Keep score: From your first day of work, maintain a document that tracks your accomplishments, including meeting sales goals, hitting record page views on your website, major projects you worked on, budget savings, or revenue you brought in. It will be important to highlight these during your review, as you can’t always rely on your boss to keep track of everything. I include templates in my course to track these items.
Get noticed: Choose projects that get you noticed, ideally ones that are revenue-generating. For example, I highlight a case where a company held a competition that allowed any employee to take initiative, create a quick demo, and have a 1:1 audience with senior management. Only 12 out of 100s took advantage. Don’t let these opportunities pass you by.
Don’t whine: When asking for a raise, don’t complain about personal finance issues, such as your mortgage being high or wanting to move out of your parent’s house. This is about your on-the-job performance, so focus on how you’ve brought money to the bottom line or are doing tasks at work that no one else can do.
Time it right: Know your company’s review process (everyone at year’s end? on a rolling basis based on hire date?) and when budgets are done.
Present and be memorable: It’s one thing to tell someone what you’ve done; it’s another thing to show them. I recommend putting together a digital portfolio to highlight your work. Why? 1) It’s a powerful visual demonstration. 2) It puts the control of the meeting in your hands. 3) It allows you to tell a story. Not sure how to get started? I include two downloadable templates that you can customize, tell you what to include, and show how to take your portfolio digital on an iPad or other tablet.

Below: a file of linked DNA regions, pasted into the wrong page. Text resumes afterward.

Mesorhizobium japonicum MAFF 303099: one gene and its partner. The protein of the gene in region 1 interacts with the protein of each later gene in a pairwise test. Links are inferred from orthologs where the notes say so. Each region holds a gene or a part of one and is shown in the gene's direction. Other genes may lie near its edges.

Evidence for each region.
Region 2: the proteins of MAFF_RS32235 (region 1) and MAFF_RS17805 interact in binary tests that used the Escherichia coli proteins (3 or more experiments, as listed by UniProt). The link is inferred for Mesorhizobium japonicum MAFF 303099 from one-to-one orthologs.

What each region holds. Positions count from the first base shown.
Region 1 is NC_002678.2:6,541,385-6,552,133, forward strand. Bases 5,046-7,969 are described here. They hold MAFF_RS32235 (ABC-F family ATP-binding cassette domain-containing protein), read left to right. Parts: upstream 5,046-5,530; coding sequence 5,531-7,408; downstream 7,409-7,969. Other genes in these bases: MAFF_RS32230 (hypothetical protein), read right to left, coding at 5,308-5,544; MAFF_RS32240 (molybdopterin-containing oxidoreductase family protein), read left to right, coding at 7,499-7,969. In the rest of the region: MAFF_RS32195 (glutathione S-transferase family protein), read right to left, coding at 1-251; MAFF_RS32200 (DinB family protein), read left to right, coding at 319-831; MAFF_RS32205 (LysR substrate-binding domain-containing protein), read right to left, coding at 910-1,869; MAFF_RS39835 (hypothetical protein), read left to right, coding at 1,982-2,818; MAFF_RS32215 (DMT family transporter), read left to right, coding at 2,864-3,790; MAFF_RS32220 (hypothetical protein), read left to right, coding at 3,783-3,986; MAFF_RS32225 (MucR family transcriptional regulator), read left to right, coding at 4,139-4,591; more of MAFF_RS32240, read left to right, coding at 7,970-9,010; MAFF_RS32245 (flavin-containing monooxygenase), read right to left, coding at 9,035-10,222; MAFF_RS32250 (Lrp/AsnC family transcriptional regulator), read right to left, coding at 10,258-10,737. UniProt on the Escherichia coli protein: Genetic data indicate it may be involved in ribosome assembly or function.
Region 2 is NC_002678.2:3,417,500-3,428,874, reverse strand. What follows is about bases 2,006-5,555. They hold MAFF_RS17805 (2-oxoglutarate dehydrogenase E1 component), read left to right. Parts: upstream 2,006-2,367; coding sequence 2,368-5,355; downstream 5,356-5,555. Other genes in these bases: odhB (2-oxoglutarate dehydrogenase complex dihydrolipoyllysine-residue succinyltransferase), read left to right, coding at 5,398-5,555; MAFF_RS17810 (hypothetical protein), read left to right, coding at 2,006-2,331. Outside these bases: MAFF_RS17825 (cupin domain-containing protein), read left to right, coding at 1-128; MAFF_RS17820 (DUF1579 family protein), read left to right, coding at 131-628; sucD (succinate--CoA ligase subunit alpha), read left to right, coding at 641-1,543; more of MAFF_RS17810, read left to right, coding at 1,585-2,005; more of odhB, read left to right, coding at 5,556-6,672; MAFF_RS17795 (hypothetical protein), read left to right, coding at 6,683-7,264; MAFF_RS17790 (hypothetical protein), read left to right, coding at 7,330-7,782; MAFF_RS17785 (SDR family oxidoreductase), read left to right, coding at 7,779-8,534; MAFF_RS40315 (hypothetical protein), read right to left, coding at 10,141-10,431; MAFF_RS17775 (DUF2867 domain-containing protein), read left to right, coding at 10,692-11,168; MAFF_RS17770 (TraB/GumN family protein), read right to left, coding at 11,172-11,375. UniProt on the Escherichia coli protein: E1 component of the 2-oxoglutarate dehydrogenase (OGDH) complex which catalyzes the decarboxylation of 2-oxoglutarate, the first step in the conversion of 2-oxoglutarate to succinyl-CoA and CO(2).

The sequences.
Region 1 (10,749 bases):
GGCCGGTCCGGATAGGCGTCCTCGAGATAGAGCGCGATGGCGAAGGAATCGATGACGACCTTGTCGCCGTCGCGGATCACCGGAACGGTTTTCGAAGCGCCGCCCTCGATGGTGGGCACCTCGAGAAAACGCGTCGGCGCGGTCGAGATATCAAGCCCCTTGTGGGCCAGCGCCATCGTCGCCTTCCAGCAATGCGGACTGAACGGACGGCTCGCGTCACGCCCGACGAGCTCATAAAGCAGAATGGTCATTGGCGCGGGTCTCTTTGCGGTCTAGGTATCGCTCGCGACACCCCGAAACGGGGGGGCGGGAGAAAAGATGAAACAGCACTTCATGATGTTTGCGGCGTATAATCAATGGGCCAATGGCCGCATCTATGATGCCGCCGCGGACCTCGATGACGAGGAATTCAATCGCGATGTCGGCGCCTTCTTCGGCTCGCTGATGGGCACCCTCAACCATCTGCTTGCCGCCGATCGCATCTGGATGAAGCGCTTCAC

Know your value: Not only do I encourage people to do their homework and know their value on the marketplace, but I suggest creating a salary research document to summarize your findings and use as a discussion point during your review. Once again, I include templates in Excel and Photoshop (5 different options).
I’m excited that I’m able to use Udemy as a platform to help people negotiate their salary and get paid what they’re worth. Remember to follow those 2 steps:
1. Get in the right mindset:
2. Take specific action:
How to Negotiate Salary: Negotiating a Raise or Promotion (Check out the Free Preview and have a 40% off coupon code to sweeten the deal)
About the Author
Jim Hopkinson is the author of “Salary Tutor: Learn the Salary Negotiation Secrets No One Ever Taught You,” and has been featured in Forbes, The Chicago Tribune, and The New York Post. He writes a negotiation column for Salary.com, and has also written online for the Wall St. Journal, Monster, and Wired.
He has spoken on the topic of negotiation to groups such as the Women in Business Conference, and was twice chosen out of 3,200 applicants to speak at SXSW. Known for his high-energy and engaging presentations, Jim also co-founded the “Reboot Workshop” conference and hosts a blog and podcast called The Hopkinson Report, which has been called “audible caffeine.”
Before starting his own business, Jim was most recently a marketing director at Conde Nast, managing the online marketing and social media for Wired.com.